As the fine print surrounding a certain new device reminds us, it’s more important than ever to think carefully about what you’re actually getting when you buy an Android phone.
Hear ye, hear ye, citizens of the Android-using world. You no doubt know by now that Android upgrades are, by and large, a steaming hot mess (to use the technical term). But there’s new reason to remain alert and think extra carefully about any Android phone purchase you might one day consider.
You’re probably already aware that no Android phone-maker other than Google treats timely and reliable software upgrades as a top priority and explicit guarantee. That’s nothing new, and we’ve seen the results of that reality time and time again — both with the platform’s monthly security patches and with the larger operating system updates that surround them (and yes, both elements absolutely matter).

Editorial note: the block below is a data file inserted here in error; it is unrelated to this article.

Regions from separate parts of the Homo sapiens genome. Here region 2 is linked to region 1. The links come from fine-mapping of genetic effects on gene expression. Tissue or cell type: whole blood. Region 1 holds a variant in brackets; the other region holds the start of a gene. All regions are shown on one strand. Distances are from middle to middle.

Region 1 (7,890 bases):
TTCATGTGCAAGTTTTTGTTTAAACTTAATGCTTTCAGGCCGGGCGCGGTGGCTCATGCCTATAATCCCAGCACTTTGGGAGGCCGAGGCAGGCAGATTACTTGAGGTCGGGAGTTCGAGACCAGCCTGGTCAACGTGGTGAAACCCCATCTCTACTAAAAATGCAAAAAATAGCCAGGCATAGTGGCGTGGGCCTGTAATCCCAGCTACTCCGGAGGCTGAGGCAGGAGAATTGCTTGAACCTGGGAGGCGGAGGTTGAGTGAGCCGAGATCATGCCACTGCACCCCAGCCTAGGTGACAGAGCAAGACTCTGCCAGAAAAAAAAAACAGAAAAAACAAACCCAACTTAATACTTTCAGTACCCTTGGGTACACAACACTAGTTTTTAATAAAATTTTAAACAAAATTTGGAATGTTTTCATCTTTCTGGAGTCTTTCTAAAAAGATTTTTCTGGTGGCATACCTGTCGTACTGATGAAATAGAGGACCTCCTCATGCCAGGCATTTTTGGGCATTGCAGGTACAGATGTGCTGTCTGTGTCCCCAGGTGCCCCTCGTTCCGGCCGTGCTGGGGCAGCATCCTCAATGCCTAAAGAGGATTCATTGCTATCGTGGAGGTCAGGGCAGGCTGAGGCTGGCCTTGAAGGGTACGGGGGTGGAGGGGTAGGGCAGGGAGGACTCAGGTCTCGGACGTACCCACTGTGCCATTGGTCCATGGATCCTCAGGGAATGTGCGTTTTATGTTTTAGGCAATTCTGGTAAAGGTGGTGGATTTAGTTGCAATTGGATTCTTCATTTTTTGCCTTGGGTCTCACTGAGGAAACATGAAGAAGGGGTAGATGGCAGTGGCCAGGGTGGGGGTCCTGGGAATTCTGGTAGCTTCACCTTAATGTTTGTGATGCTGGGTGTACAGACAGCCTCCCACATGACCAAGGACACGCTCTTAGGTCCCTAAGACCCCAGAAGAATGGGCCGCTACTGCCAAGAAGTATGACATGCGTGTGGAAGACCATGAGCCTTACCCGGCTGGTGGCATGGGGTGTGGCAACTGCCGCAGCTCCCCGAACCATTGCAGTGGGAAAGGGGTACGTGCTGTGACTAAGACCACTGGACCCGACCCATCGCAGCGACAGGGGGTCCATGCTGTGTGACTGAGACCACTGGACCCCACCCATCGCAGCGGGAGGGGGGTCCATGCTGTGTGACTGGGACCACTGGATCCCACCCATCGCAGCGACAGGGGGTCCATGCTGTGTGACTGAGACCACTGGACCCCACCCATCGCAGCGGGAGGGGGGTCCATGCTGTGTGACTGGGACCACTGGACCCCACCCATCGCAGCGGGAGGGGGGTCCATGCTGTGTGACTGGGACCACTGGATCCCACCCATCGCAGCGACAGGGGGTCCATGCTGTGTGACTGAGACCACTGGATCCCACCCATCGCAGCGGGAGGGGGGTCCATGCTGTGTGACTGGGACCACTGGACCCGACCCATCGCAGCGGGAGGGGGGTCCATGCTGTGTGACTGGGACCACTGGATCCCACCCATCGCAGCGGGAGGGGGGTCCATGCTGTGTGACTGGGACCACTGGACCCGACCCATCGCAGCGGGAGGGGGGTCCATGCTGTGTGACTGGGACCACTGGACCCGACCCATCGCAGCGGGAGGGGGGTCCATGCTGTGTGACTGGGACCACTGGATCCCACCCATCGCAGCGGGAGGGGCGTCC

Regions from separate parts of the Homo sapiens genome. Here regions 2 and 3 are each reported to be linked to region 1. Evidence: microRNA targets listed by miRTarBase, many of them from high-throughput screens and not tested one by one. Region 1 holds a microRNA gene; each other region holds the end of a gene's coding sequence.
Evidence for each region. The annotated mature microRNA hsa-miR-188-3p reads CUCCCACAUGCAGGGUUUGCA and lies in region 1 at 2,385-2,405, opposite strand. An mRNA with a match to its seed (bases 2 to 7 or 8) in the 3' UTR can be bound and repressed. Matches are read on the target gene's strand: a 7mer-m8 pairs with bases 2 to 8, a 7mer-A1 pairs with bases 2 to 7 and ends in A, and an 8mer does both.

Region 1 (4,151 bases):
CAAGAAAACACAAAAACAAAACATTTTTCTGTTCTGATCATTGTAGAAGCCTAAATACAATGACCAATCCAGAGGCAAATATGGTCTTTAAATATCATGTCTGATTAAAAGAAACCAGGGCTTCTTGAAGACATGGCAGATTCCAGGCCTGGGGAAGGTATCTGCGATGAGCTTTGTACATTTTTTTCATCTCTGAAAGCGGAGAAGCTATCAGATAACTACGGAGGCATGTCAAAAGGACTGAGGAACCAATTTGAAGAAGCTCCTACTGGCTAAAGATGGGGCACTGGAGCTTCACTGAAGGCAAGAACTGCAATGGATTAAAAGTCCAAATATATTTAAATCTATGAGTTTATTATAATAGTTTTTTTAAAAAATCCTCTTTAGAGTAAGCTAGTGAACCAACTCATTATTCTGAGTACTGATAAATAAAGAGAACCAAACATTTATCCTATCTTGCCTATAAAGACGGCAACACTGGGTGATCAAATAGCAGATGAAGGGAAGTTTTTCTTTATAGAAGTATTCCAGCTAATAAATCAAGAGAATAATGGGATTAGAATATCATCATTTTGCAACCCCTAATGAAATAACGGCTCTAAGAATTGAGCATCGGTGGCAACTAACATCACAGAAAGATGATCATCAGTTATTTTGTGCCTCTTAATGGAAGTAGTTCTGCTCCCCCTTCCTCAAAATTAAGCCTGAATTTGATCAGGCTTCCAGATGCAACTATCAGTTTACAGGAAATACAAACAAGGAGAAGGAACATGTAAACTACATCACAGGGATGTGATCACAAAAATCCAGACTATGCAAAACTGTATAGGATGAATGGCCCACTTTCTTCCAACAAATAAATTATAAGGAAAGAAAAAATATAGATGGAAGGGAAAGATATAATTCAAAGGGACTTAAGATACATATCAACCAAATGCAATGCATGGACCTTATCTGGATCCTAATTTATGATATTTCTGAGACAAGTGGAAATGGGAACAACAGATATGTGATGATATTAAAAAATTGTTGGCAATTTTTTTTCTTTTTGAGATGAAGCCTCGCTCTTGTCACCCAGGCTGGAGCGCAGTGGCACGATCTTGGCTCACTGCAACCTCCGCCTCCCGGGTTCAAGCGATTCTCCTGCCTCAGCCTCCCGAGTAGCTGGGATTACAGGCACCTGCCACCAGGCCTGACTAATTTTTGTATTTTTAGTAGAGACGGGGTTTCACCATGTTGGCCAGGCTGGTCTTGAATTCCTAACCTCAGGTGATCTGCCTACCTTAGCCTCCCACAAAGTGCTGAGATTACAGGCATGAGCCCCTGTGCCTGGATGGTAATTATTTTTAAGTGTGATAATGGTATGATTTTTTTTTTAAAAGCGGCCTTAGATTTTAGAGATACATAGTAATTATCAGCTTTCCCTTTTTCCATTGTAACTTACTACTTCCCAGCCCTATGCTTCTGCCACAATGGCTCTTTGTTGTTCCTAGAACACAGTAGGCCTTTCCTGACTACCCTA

But beneath the painfully slow rollouts and the insulting lack of communication by the companies that make these devices, there’s always been an understanding that at the very least, top-tier Android phones will receive significant OS updates for a minimum of two years from the time they’re launched. It’s an implicit agreement that’s long existed, originally as an 18-month window and then eventually (mhmm) up to the two-year standard we know today. Google alone increases that guarantee to a full three years with its Pixel products, but two years is the understood ecosystem-wide bare minimum.